Operation 350 recites electrically isolating the p-type base region from the rest of the semiconductor substrate. In one example, electrical isolation is provided by forming the memory device 100 on an SOI substrate. In this example, the insulator region of the SOI substrate provides the electrical isolation, and at least the base region is formed from the surface semiconductor region of the SOI substrate. This example may use a small number of process steps, because the insulator region is part of the wafer, and does not need to be created during the manufacturing process. However, SOI wafers can cost more than silicon wafers. In another example, a silicon wafer is used, and an STI undercut operation is used to electrically isolate the memory device from the semiconductor substrate. This process may use more steps in manufacture, but the wafer can be less expensive.
 An embodiment of an information handling system such as a computer is included in FIG. 4 to show an embodiment of a high-level device application for the present invention. FIG. 4 is a block diagram of an information handling system 400 incorporating at least one chip or chip assembly 404 that includes memory cells according to embodiments of the invention as described above. Information handling system 400 is merely one embodiment of an electronic system in which the present invention can be used. Other examples include, but are not limited to, netbooks, cameras, personal data assistants (PDAs), cellular telephones, MP3 players, aircraft, satellites, military vehicles, etc.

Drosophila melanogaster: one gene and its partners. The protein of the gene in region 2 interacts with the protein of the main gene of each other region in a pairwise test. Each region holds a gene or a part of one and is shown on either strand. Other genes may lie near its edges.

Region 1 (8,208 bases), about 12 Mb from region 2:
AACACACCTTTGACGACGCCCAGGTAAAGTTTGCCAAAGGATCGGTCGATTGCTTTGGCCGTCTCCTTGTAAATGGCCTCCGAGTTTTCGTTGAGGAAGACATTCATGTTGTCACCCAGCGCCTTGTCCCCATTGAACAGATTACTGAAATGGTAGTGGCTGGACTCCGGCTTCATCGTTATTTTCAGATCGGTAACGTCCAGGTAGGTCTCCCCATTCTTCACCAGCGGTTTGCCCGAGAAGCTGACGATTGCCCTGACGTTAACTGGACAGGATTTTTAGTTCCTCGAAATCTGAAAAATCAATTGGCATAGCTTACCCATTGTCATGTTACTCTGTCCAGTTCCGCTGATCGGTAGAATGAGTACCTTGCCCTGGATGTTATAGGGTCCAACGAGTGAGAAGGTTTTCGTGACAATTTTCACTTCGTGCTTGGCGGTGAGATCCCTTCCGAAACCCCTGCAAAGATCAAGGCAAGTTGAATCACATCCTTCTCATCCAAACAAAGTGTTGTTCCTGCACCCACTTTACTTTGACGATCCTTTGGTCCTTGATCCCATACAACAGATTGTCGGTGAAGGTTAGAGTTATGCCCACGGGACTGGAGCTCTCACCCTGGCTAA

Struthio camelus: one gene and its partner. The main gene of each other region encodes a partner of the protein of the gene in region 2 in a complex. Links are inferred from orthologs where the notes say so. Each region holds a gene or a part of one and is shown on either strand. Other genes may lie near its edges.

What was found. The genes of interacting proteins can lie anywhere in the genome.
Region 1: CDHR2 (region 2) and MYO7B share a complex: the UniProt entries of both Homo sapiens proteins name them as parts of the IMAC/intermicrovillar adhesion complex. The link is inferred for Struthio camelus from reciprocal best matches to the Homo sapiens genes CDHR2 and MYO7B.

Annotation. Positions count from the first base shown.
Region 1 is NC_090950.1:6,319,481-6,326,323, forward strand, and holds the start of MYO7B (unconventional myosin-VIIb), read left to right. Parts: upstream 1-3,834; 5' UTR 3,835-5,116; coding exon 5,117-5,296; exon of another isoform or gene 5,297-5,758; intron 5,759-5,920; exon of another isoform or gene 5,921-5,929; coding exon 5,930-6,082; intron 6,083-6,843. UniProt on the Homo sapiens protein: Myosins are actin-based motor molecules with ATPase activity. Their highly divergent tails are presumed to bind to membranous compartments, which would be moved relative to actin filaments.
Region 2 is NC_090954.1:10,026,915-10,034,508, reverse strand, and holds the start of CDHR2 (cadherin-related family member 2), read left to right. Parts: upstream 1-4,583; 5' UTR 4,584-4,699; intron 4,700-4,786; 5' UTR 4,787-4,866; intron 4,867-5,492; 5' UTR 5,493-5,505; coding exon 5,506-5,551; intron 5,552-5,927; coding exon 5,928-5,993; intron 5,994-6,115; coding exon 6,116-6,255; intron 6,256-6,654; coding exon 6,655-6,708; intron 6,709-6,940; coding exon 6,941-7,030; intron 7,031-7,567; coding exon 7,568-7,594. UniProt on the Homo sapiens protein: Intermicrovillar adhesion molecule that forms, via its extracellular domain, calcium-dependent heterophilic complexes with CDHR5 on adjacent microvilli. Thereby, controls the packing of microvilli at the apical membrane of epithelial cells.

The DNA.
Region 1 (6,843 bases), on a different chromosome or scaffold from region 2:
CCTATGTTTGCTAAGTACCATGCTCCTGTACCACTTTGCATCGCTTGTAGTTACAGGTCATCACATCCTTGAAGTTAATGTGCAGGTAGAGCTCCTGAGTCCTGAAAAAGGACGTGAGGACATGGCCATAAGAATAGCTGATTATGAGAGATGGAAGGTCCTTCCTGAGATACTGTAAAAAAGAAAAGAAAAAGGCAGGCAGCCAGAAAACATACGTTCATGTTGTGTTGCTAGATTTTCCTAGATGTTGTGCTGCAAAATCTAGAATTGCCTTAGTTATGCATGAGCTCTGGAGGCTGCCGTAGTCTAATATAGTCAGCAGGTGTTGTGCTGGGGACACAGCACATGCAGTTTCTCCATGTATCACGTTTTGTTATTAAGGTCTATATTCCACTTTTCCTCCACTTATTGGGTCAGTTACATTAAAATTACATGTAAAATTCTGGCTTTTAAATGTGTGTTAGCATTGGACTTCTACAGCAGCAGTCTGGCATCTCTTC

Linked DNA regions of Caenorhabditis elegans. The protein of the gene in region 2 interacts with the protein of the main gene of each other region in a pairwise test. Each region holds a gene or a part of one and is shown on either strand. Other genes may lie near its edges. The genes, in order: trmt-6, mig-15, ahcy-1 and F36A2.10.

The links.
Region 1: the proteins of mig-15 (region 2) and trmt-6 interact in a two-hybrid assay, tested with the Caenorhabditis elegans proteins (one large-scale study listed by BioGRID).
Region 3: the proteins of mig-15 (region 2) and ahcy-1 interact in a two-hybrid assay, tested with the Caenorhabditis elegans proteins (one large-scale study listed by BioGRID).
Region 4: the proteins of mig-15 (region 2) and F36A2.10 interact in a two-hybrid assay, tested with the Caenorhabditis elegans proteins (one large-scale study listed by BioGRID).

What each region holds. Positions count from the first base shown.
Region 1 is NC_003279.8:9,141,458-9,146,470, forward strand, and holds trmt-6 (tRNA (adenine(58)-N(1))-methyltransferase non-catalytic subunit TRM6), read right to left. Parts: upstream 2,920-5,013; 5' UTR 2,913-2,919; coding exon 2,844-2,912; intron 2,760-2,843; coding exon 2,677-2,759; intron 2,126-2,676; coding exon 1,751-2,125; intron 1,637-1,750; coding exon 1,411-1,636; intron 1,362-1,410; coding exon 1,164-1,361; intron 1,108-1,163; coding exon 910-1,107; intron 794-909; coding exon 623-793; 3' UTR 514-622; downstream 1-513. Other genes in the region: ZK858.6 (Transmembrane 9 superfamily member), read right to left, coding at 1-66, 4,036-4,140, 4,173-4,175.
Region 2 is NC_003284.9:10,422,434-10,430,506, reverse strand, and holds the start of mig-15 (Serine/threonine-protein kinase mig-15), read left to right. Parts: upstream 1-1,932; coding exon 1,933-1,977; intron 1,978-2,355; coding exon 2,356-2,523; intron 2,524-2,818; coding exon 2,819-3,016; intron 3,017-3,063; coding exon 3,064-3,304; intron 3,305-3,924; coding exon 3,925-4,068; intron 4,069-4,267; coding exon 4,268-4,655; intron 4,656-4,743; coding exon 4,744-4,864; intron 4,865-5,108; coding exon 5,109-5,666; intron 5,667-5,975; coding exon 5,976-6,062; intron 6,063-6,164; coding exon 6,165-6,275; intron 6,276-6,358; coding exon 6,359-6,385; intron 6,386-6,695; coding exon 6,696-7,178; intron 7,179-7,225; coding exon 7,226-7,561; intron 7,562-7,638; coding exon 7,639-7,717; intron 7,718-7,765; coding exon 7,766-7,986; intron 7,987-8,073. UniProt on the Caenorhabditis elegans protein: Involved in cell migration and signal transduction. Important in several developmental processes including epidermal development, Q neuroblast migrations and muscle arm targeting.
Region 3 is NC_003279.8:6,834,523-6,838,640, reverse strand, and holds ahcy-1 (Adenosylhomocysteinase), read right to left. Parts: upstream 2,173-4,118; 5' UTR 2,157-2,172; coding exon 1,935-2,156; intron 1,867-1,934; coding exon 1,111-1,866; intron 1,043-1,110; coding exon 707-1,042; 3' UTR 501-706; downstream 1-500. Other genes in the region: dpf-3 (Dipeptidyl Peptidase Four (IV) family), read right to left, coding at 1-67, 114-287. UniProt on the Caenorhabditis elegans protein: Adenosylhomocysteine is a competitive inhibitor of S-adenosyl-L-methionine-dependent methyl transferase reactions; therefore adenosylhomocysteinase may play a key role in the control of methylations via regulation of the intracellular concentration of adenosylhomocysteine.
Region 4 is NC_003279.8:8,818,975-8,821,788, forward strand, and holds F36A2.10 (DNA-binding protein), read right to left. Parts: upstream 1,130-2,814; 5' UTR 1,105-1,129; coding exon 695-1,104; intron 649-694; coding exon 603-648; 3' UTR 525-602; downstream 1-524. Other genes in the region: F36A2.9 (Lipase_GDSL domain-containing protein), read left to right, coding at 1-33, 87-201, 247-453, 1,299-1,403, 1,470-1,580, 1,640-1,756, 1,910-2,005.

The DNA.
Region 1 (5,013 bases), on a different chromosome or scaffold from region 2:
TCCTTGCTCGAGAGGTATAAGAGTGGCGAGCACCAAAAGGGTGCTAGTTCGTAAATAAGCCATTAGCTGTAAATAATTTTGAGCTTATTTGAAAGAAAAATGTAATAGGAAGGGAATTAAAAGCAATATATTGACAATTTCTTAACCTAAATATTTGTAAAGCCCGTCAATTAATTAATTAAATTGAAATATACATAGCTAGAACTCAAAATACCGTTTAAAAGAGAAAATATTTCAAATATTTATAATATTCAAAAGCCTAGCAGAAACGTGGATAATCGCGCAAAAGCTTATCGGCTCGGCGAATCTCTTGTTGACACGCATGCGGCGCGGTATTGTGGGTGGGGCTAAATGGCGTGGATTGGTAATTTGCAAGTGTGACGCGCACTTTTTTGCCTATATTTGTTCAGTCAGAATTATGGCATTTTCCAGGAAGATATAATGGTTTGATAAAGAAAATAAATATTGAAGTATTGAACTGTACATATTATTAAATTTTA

In this example, information handling system 400 comprises a data processing system that includes a system bus 402 to couple the various components of the system. System bus 402 provides communications links among the various components of the information handling system 400 and may be implemented as a single bus, as a combination of busses, or in any other suitable manner.
 Chip assembly 404 is coupled to the system bus 402. Chip assembly 404 may include any circuit or operably compatible combination of circuits. In one embodiment, chip assembly 404 includes a processor 406 that can be of any type. As used herein, "processor" means any type of computational circuit such as, but not limited to, a microprocessor, a microcontroller, a graphics processor, a digital signal processor (DSP), or any other type of processor or processing circuit.